Monday, April 8, 2013

My New Website

Hi everyone,

I have a new website at  You can follow me on twitter @pocket_opinion.

Tuesday, March 12, 2013

HTC may finally get it

I wrote an article a little while ago criticising HTCs marketing efforts.  I think the points I brought up hit the nail on the head, the company just wasn't investing enough in their marketing effort.  Even though they had superior hardware, it didn't matter to the consumer because they weren't informed of the benefits of the HTC One series phones.  HTC has said they are going to change this and give an effort to marketing their new phone, the HTC One.

I think HTC has made some great devices and the One series phones were nicely designed phones with great materials.  The consumer has a hard time making senese of all the derivations of the HTC One that was available.  I think HTC has learned their lesson.  They are releasing the HTC One, probably the nicest designed Android phone to ever be released.  What is great about their marketing message is that they are hopefully going to release only one phone with one name.  I hope they don't follow the temptation to release millions of derivatives of the same phone concept.

HTC really needs to market the design of the phone, the boom sound, and the design process that they have taken to make the phone.  I currently have a Galaxy S3.  It works great but it looks hideous.  There really isn't anything special about the build of the phone whatsoever.  Its basically just a plastic brick.  What is hilarious is that this phone was inspired by nature.  HTC has a real chance to gain market share back from Samsung if they can market to the consumer correctly.  Although it is going to be difficult with the marketing budget that Samsung has, it can be done.  I am rooting for you HTC.

Wednesday, February 27, 2013

Whether Nintendo Likes it or not, they are in trouble

When I was growing up as a child, Nintendo was king in the video game space.  Everyone and their brother had to have a NES, SNES, Gameboy, and others.  This was a different time.  This was a time before smartphones and tablets when if you wanted to play games on the go, you had to buy a dedicated gaming device and if you wanted to play at home, you had to buy a home console.  Even though PC gaming was big during those days, it offered a different experience.  In today's market, we have smartphones and tablets that will play games for a dollar or even free.  Even though these games do not offer the same depth of a dedicated handheld or gaming console, its enough to scratch the itch.  People are now buying their kids iDevices instead of Nintendo gaming consoles, taking the drawing away the market that Nintendo has built their business around.  There are many other factors that are leading to the decline of Nintendo's marketshare.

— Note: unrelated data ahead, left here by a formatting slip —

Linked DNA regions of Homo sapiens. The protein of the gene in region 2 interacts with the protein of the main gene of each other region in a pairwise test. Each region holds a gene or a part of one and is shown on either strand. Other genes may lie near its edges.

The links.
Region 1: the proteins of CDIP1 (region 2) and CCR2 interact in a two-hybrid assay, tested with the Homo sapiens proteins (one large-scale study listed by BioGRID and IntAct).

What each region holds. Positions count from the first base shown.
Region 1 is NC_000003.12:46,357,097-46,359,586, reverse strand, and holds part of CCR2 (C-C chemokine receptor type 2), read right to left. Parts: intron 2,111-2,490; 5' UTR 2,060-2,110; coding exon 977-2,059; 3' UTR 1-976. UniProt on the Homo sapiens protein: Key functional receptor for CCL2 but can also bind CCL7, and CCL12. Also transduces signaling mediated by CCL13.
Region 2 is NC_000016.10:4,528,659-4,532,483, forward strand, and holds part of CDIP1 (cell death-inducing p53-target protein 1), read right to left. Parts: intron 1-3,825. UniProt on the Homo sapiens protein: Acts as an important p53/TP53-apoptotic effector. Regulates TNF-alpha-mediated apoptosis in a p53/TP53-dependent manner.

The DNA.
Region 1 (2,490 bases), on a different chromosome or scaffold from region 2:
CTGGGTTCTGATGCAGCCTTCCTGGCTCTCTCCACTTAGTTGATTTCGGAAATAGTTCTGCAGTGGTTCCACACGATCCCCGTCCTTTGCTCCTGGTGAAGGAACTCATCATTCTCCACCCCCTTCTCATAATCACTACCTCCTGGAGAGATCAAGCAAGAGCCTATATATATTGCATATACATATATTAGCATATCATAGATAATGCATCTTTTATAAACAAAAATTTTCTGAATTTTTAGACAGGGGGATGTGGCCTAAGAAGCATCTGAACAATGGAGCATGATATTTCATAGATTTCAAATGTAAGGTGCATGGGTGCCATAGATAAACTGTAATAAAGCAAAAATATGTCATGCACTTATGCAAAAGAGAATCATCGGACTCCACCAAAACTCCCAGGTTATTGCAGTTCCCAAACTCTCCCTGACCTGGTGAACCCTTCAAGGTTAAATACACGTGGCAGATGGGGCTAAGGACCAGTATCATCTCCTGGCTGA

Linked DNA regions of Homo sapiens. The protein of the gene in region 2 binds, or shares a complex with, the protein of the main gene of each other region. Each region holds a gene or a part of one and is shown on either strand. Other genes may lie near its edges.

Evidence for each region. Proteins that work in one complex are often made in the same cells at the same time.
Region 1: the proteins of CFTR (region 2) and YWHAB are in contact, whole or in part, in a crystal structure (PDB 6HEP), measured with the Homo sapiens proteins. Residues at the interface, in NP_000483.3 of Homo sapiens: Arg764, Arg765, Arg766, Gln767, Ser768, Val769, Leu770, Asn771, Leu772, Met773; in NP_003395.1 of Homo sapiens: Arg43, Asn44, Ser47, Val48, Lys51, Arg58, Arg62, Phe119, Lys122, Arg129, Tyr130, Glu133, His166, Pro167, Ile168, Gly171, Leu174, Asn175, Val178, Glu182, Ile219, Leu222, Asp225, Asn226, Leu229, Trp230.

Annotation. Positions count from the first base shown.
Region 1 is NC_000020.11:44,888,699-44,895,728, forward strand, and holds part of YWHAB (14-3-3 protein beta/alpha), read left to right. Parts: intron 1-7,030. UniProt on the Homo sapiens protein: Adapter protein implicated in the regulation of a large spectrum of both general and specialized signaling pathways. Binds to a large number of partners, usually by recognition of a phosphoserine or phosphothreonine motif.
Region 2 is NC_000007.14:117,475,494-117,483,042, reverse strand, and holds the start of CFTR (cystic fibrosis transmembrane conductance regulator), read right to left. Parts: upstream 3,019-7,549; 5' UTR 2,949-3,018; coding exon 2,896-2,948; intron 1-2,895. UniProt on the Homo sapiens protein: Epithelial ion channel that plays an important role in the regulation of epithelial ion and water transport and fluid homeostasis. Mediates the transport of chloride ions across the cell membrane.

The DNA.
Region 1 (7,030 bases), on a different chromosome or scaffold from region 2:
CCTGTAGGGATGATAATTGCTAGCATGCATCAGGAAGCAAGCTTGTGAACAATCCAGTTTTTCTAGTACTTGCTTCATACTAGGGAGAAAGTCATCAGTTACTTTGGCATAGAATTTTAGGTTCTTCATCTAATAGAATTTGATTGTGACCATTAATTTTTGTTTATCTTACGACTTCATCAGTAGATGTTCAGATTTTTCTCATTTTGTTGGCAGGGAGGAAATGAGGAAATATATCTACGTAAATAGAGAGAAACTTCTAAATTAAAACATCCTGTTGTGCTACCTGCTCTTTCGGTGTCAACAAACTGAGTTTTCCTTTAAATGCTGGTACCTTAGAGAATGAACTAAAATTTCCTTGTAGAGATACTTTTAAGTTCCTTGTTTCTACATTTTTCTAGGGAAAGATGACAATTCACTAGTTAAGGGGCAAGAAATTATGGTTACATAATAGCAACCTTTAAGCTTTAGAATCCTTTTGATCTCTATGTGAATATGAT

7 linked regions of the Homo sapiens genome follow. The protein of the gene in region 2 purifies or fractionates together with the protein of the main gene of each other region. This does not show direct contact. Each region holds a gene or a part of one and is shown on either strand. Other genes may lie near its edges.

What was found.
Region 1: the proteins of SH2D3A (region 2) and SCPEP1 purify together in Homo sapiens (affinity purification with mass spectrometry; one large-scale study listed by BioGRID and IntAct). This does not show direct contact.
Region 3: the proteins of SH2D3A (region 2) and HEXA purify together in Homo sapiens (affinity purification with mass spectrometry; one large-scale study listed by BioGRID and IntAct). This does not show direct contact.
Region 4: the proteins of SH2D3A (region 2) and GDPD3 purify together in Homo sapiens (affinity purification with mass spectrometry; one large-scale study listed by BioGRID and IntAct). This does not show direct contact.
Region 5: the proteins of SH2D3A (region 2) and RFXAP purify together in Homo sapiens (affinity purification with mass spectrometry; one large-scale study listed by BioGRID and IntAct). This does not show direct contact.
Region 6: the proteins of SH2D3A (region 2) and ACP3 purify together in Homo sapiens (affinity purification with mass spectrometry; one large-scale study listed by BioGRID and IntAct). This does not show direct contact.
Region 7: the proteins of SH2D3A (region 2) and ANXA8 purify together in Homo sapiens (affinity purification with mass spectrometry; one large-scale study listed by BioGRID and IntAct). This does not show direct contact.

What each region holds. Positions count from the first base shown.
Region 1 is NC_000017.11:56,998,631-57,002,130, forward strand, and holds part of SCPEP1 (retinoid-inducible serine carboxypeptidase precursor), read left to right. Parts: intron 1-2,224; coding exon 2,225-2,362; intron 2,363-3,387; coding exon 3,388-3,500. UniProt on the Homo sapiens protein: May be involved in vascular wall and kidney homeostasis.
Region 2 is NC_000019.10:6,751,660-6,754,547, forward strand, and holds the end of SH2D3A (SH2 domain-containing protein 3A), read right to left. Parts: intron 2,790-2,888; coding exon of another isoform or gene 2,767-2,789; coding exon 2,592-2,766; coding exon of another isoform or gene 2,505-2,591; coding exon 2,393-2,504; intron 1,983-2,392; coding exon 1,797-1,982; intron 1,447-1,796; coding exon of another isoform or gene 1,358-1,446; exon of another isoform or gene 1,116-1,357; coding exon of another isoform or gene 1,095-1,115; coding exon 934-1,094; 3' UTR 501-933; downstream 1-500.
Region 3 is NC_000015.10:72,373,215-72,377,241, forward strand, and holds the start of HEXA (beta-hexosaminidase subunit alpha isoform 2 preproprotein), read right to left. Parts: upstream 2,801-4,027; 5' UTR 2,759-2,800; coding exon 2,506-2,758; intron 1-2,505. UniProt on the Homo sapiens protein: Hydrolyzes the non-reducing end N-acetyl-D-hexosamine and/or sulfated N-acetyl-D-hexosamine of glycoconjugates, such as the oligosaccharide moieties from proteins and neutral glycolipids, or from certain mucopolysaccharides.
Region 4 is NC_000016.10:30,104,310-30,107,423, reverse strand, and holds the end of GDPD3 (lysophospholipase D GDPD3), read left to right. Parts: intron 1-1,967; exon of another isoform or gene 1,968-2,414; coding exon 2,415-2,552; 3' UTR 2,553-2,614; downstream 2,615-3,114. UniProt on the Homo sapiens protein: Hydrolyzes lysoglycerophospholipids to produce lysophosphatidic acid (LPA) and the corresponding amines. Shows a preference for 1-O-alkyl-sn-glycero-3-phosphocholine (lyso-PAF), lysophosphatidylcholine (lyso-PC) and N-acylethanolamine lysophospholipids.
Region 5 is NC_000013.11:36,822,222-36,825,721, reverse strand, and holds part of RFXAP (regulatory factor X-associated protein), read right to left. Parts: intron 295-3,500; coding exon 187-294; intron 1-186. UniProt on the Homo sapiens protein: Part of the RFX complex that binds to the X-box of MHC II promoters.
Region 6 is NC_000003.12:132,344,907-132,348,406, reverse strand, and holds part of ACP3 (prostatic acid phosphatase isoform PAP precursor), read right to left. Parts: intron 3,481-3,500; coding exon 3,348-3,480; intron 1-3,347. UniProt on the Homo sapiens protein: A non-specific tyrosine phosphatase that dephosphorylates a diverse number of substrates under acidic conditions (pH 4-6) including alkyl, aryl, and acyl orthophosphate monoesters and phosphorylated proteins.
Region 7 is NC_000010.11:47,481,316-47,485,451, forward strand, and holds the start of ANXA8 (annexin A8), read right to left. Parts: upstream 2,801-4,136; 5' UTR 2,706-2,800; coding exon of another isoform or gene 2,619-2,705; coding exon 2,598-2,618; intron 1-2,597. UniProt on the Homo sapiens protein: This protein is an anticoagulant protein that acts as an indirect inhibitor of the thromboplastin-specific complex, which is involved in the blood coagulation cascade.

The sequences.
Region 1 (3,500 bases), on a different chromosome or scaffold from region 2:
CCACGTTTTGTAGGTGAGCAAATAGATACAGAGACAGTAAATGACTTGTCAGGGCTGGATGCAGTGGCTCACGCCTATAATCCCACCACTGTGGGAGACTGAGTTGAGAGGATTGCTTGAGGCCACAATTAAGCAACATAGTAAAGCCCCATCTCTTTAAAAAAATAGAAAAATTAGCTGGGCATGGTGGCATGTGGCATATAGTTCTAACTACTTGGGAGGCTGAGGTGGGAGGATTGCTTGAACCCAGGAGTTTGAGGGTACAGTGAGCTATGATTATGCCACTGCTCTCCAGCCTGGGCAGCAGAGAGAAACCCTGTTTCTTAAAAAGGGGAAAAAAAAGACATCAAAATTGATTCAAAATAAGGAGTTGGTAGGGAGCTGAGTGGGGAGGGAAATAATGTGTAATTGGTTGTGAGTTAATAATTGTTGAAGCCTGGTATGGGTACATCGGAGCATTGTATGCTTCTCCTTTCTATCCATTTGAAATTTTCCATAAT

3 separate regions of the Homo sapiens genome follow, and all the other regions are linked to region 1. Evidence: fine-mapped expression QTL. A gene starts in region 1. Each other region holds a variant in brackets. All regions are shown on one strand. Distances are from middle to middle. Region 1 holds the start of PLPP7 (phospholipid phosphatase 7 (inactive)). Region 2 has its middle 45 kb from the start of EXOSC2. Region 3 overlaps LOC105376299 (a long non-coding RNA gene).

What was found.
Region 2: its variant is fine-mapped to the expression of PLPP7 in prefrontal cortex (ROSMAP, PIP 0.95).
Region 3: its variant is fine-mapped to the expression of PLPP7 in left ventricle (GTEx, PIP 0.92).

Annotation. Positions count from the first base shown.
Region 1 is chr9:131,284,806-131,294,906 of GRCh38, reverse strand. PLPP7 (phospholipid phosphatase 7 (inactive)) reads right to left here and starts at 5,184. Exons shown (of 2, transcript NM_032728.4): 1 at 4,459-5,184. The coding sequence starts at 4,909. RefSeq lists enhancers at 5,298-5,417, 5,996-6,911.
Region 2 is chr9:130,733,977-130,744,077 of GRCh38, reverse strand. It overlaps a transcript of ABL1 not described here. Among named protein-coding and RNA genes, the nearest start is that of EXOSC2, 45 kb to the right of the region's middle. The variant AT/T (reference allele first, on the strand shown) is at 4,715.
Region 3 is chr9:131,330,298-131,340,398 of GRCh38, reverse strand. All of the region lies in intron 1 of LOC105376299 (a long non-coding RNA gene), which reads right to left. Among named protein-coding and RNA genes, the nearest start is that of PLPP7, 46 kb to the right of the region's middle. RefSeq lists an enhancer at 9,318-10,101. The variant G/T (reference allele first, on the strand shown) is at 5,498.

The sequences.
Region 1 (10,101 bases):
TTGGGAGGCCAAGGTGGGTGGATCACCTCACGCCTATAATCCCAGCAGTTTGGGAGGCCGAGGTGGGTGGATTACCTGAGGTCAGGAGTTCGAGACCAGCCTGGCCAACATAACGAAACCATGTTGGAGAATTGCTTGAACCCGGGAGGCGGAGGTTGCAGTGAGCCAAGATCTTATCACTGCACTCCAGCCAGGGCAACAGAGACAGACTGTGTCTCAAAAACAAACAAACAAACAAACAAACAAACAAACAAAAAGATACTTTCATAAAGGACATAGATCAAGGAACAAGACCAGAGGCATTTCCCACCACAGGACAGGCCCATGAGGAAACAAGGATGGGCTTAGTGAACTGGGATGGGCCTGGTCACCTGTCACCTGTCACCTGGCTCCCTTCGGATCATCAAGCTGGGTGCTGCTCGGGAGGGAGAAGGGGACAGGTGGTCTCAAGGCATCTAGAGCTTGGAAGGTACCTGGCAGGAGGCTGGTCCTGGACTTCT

The Nintendo DS was hands down the greatest selling gaming system of all time.  It was extremely popular with kids and parents as well because parents could buy a DS at a relatively low cost and provide their kids hours upon hours of entertainment.  Then came the iPod, iPhone, and the Apple Appstore.  I really can't remember a product that was so disruptive in the market than Apple's products. Whole industries struggled to keep up and other industries had to change their business models completely.  This happened to Nintendo as well.  It's even more ironic when you stop to think that Apple didn't even try to make their devices mobile game consoles.  What made them so successful is that parents can buy their kids an iPod, which is more expensive than a DS, that offers games as little as a dollar or even free!  Developers can crank out games at a much lower cost than would take to make a game for the DS.  There are also fewer hoops to jump through.  Even adults who may have had a DS system may now just buy games on the device that they already own.  Couple this with the rise of the Play Store and Nintendo is in a really big bind.  That was clearly evident when Nintendo dropped the price of their 3DS quickly do to low sales volumes.  It is clear that phone and tablet gaming has really taken a huge chunk out of Nintendo's marketshare where they previously dominated.

What I think Nintendo did wrong was first, not change their business model fast enough to allow the same games you see on other devices on their platform.  Second, they felt they were offering the market better products at a higher price.  This may have been true at first but good developers have learned how to make good games at a hugely discounted price.  There are some games on phones and tablets that require on screen controls.  These games could have been where Nintendo provided a better experience than on phones and tablets.  Third, I felt that Nintendo could have courted indie developers that were making games for the Steam platform on PC.  Many of these games were cheap as well but were very good and innovative.  I feel this could have created a market of people who wanted to play great indie games but maybe didn't want to play on the PC or wanted to play on the go.  Lastly, the gambled on a fad with the 3DS that turned out to be what consumers generally didn't want.